Through a telephone number given by his team operating on the ground, we rang him a week later and introduced ourselves as part of those who needed his urgent support. “You mean you were from Apaa,”? he could easily reconnect and carried the deal on.

The purported deal involved the transportation of 250 bags of charcoal in the neighbourhood of Apaa. “The bags aren’t enough for a boxed-bodied truck. Talk to your colleagues to add you more 100 bags so that you can avoid high costs on the roads and once you have it ready then call me,” as he hung off the phone.

Three days later, we reached him again with the assurance of the additional bags fitting a truck,

“Have you loaded the truck?” he asked,

“Yes, Sir.”

“Where are you exactly?”

“Ober-Abic, a few kilometers East of Apaa.”

But his probing and wary questions continued.

“Where does the driver come from? Is he from Buganda?”

“No, he is from Eastern Uganda,” we responded.

Although he was curious, we requested to call him later, as it was threatening to rain. He consented and we used the moment to request the driver whom he wanted to speak to. Fortunately, his (driver’s) accent matched William’s. We called him the following evening to continue the deal.

The amount of money William asked us to pay to pass the checkpoints and the amount other dealers told us we would pay was the same.

The deal concluded and William gave us a mobile money number to deposit four million shillings. He assured us that the money would be shared by the personnel at checkpoints for clearance. Surprisingly, the number given was registered under a different user name.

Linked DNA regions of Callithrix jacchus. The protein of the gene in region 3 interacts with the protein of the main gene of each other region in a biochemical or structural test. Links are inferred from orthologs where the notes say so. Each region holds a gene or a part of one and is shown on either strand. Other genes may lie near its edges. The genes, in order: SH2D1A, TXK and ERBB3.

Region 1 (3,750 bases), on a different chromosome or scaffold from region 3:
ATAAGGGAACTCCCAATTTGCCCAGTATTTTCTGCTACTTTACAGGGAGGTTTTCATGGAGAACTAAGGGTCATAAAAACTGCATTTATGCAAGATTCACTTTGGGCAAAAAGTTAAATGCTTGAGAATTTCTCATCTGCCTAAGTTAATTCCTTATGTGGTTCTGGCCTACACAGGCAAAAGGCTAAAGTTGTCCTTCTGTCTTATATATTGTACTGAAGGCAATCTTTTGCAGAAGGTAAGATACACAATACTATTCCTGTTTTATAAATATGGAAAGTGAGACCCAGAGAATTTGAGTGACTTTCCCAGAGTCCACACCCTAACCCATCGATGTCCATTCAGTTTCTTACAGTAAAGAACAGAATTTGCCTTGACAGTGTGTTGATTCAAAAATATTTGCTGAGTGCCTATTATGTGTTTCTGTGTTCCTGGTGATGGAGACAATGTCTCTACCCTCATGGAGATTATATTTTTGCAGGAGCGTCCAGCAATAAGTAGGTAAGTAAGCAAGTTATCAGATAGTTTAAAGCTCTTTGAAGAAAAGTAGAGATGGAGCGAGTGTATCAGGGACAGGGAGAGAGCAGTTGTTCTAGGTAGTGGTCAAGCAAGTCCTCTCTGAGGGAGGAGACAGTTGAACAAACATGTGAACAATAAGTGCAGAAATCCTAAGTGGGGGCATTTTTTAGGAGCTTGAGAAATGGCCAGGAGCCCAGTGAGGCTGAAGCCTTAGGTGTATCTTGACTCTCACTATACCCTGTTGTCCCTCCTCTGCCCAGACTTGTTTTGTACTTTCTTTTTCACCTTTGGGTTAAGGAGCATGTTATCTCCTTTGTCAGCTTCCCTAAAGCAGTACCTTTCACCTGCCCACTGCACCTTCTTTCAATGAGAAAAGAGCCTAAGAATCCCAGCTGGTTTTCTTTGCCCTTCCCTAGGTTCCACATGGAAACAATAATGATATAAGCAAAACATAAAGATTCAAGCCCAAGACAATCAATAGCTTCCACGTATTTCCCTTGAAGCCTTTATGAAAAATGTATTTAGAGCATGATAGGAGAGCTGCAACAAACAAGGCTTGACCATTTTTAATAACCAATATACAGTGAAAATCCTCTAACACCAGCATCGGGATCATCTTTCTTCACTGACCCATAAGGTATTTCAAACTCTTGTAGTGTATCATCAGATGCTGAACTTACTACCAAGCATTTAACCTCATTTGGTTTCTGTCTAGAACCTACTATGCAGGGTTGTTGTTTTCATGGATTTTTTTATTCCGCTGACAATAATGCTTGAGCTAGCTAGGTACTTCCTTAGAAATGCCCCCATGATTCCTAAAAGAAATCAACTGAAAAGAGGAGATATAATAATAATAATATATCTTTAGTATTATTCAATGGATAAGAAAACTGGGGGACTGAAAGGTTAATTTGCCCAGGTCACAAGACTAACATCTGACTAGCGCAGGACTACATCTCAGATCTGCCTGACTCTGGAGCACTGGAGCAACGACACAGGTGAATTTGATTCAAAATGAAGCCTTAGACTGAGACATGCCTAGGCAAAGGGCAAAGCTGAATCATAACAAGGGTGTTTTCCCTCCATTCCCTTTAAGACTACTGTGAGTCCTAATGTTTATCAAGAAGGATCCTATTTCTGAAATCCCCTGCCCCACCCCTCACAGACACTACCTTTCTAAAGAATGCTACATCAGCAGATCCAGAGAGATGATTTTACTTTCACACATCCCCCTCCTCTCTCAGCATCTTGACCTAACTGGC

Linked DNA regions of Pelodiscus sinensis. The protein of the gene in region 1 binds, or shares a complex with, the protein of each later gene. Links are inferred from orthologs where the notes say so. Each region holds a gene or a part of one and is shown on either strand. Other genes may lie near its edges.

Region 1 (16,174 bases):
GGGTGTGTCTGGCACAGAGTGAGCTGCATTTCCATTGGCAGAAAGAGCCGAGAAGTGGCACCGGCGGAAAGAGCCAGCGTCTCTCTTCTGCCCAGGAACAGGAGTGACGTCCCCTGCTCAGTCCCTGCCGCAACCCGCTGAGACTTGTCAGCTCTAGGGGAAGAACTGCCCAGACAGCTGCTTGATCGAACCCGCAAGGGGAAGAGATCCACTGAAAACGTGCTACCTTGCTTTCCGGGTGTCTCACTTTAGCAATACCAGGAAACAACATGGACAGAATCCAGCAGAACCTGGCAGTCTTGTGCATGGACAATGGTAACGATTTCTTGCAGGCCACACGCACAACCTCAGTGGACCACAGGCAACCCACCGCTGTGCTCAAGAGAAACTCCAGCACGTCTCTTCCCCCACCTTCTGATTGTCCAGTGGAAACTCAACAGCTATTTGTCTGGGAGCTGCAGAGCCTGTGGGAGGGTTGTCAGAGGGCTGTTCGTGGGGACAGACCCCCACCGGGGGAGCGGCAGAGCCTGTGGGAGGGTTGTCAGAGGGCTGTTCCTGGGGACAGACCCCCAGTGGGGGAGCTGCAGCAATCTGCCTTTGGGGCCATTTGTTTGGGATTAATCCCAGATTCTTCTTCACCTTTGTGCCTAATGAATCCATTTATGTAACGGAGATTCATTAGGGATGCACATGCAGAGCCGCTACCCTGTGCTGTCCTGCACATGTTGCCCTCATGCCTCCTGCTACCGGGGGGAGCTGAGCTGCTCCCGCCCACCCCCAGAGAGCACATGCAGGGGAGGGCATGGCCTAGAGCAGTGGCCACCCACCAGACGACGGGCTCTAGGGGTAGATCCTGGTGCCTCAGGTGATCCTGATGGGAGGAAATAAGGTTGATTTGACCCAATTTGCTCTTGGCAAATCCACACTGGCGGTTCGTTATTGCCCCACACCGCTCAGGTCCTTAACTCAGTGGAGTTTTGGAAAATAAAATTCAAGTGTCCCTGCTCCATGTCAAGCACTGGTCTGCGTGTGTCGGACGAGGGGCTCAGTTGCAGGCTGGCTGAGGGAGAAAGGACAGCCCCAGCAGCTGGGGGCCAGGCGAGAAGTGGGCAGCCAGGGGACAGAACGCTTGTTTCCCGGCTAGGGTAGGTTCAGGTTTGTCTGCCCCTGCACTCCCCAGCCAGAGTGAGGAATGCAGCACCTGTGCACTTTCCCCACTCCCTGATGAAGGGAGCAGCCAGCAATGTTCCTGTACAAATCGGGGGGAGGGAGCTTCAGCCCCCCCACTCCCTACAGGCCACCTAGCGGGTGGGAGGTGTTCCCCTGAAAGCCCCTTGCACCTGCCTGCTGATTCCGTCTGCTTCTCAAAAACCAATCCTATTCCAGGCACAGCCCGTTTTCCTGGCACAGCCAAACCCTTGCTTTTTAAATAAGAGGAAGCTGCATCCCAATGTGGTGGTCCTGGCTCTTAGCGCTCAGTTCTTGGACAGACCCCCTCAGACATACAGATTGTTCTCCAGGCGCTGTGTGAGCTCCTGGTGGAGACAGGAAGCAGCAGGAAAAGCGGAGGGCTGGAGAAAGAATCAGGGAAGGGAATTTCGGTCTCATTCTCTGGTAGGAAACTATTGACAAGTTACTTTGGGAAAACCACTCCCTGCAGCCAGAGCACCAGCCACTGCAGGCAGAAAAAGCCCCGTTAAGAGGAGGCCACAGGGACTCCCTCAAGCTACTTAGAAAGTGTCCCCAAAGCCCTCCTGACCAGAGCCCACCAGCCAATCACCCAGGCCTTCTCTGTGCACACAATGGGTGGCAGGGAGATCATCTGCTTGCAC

He quickly checked his account to confirm receipt of the cash.

“It’s getting late and you need to leave now.  But remember I first have to clear the road for you. Hurry and pay.” We parted ways. But at this point, I imagined how William would bag millions of shillings only a few know about after road clearance.

 Has the eviction of the migrant cattle keepers overshadowed the ban on charcoal business?

A herdsman leads away some of the evicted cattle from Awal-Aboro in Gulu District

With an increasing commercial charcoal business threatening the survival of trees in most villages from the North, President Museveni issued a ban on trading in forest products. The ban contained in the Executive Order number (3) of 2023 was to further ban the ‘indiscipline’ migrant cattle keepers from grazing animals in the North.

However, the Minister for State for Northern Uganda, Grace Freedom Kwiyucwiny, acknowledged that the gaps in the implementation of the directive against charcoal trade have been overlooked, as the security is facing the dilemma of evicting the errant migrant cattle keepers for unlawfully occupying the region.

“At the moment we can’t do much as you know we have a big problem of evicting the indiscipline Balaalo.  But I will follow up with the Ministry of Water and Environment to ascertain the progress of curtailing this indiscriminate tree cutting from the region,” Kwiyocwiny told Journalists recently.

Nakasitu in shock as security intercepts a truck carrying her charcoal

On December 5, 2023, a security team and technocrats from Amuru district intercepted a boxed-bodied truck with charcoal belonging to one Jassi Nakasitu, a resident of Capital Kampala, when her truck had already left Apaa trading Centre from Adjumani district to Kampala.

The single mother whose business collapsed from South Sudan due to inflation, had to borrow a bank loan and risk it in charcoal business, owing to its profitability.

Nakasitu’s plea with the team to have her truck released fell on deaf ears, and the impounded charcoal was auctioned by the National Forestry Authority, to Mukiibi, traders like Nakasitu, who failed to comply with the “road discipline” (paying clearance fee), end up having their trucks impounded.

‘’I have already injected 13 million of the 20 million I borrowed from Centenary Bank to come here and start this business. I put my only house as security with the Bank, and I will lose it if I fail to pay back this loan,” a teary Nakasitu pleaded with enforcers as her truck of charcoal headed for auction.